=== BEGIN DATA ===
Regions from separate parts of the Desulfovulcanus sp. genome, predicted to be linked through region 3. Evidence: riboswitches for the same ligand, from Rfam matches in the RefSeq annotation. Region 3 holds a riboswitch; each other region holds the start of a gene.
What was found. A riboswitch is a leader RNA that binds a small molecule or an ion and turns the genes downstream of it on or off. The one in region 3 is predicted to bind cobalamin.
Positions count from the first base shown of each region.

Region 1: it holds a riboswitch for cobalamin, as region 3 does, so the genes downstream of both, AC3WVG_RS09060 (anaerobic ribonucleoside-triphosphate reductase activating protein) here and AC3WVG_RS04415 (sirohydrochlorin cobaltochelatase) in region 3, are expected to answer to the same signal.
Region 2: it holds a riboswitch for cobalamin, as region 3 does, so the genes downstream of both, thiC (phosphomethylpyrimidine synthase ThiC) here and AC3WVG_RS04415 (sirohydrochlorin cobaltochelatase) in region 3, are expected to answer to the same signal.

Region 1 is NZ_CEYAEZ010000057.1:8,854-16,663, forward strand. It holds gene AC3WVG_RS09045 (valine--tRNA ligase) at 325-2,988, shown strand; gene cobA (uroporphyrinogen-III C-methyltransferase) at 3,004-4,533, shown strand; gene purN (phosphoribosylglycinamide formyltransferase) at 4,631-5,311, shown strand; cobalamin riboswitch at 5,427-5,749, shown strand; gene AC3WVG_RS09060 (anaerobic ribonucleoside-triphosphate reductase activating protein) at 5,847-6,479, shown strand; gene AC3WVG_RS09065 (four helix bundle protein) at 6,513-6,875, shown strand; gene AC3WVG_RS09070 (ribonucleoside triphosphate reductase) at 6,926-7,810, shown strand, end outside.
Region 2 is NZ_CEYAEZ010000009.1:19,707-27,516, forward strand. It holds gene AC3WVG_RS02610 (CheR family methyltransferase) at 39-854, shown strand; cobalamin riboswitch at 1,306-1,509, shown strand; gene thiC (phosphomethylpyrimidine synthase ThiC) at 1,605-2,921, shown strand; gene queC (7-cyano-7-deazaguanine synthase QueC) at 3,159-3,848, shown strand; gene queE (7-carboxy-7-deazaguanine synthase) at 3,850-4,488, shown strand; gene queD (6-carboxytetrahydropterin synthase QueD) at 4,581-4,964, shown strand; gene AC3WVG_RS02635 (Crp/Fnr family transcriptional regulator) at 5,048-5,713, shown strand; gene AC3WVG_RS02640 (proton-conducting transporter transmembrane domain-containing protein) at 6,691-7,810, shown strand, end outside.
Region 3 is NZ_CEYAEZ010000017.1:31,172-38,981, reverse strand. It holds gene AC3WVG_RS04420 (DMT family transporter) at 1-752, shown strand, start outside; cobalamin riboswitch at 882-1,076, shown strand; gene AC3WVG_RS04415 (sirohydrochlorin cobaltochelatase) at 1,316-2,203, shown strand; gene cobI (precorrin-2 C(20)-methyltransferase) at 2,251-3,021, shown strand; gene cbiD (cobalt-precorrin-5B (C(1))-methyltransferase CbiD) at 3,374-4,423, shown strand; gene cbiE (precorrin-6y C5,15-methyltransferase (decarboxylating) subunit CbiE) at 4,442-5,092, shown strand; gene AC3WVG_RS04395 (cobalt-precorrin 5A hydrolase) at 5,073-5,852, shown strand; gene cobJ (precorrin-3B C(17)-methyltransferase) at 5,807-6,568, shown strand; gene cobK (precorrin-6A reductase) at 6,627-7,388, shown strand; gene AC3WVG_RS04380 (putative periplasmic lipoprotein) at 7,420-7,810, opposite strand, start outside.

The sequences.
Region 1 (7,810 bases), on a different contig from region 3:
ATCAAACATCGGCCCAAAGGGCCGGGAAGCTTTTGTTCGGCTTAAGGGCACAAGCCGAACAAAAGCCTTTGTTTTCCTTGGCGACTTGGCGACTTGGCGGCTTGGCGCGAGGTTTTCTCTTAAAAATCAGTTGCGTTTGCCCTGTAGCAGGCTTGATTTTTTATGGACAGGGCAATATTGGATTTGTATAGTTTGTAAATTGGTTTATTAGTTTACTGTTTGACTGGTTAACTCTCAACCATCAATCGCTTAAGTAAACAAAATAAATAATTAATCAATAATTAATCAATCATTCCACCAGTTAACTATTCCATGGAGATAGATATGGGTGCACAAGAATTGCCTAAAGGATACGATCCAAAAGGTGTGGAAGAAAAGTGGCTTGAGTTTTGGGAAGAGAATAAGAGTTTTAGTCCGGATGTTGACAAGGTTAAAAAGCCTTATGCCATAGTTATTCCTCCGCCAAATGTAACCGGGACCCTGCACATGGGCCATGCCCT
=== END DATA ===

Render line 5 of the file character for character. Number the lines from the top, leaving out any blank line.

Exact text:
Region 2: it holds a riboswitch for cobalamin, as region 3 does, so the genes downstream of both, thiC (phosphomethylpyrimidine synthase ThiC) here and AC3WVG_RS04415 (sirohydrochlorin cobaltochelatase) in region 3, are expected to answer to the same signal.